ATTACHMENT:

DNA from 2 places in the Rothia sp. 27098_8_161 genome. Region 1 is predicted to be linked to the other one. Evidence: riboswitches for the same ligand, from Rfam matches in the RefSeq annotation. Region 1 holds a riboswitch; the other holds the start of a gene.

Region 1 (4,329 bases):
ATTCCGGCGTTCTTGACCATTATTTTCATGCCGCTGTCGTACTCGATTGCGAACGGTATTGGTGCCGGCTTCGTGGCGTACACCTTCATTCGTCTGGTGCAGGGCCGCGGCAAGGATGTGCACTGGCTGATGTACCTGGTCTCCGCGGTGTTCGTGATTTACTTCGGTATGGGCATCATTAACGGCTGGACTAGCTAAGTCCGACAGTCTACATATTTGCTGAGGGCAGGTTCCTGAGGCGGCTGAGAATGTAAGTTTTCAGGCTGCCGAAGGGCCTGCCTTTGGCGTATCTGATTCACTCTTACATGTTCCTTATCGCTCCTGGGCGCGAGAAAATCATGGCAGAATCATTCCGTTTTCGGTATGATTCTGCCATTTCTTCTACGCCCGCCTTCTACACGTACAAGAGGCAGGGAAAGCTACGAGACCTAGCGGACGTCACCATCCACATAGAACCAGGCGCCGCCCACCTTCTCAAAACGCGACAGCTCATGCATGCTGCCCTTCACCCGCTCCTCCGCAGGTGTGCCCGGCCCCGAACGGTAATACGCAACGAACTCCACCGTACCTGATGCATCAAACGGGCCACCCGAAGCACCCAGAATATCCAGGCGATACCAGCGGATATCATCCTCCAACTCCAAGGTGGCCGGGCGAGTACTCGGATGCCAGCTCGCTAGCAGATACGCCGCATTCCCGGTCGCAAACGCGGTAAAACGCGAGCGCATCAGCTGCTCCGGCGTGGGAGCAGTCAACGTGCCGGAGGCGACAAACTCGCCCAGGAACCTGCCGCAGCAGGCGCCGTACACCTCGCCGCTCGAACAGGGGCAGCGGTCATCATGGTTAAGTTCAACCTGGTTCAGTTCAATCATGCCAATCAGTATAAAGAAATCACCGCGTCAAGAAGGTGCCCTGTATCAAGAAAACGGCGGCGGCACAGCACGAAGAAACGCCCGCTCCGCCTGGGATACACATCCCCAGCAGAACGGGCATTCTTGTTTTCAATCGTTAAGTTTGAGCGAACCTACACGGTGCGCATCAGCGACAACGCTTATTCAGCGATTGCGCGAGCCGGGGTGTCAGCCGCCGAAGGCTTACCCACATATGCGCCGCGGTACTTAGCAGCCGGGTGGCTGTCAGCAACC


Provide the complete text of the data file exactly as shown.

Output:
DNA from 2 places in the Rothia sp. 27098_8_161 genome. Region 1 is predicted to be linked to the other one. Evidence: riboswitches for the same ligand, from Rfam matches in the RefSeq annotation. Region 1 holds a riboswitch; the other holds the start of a gene.

Region 1 (4,329 bases):
ATTCCGGCGTTCTTGACCATTATTTTCATGCCGCTGTCGTACTCGATTGCGAACGGTATTGGTGCCGGCTTCGTGGCGTACACCTTCATTCGTCTGGTGCAGGGCCGCGGCAAGGATGTGCACTGGCTGATGTACCTGGTCTCCGCGGTGTTCGTGATTTACTTCGGTATGGGCATCATTAACGGCTGGACTAGCTAAGTCCGACAGTCTACATATTTGCTGAGGGCAGGTTCCTGAGGCGGCTGAGAATGTAAGTTTTCAGGCTGCCGAAGGGCCTGCCTTTGGCGTATCTGATTCACTCTTACATGTTCCTTATCGCTCCTGGGCGCGAGAAAATCATGGCAGAATCATTCCGTTTTCGGTATGATTCTGCCATTTCTTCTACGCCCGCCTTCTACACGTACAAGAGGCAGGGAAAGCTACGAGACCTAGCGGACGTCACCATCCACATAGAACCAGGCGCCGCCCACCTTCTCAAAACGCGACAGCTCATGCATGCTGCCCTTCACCCGCTCCTCCGCAGGTGTGCCCGGCCCCGAACGGTAATACGCAACGAACTCCACCGTACCTGATGCATCAAACGGGCCACCCGAAGCACCCAGAATATCCAGGCGATACCAGCGGATATCATCCTCCAACTCCAAGGTGGCCGGGCGAGTACTCGGATGCCAGCTCGCTAGCAGATACGCCGCATTCCCGGTCGCAAACGCGGTAAAACGCGAGCGCATCAGCTGCTCCGGCGTGGGAGCAGTCAACGTGCCGGAGGCGACAAACTCGCCCAGGAACCTGCCGCAGCAGGCGCCGTACACCTCGCCGCTCGAACAGGGGCAGCGGTCATCATGGTTAAGTTCAACCTGGTTCAGTTCAATCATGCCAATCAGTATAAAGAAATCACCGCGTCAAGAAGGTGCCCTGTATCAAGAAAACGGCGGCGGCACAGCACGAAGAAACGCCCGCTCCGCCTGGGATACACATCCCCAGCAGAACGGGCATTCTTGTTTTCAATCGTTAAGTTTGAGCGAACCTACACGGTGCGCATCAGCGACAACGCTTATTCAGCGATTGCGCGAGCCGGGGTGTCAGCCGCCGAAGGCTTACCCACATATGCGCCGCGGTACTTAGCAGCCGGGTGGCTGTCAGCAACC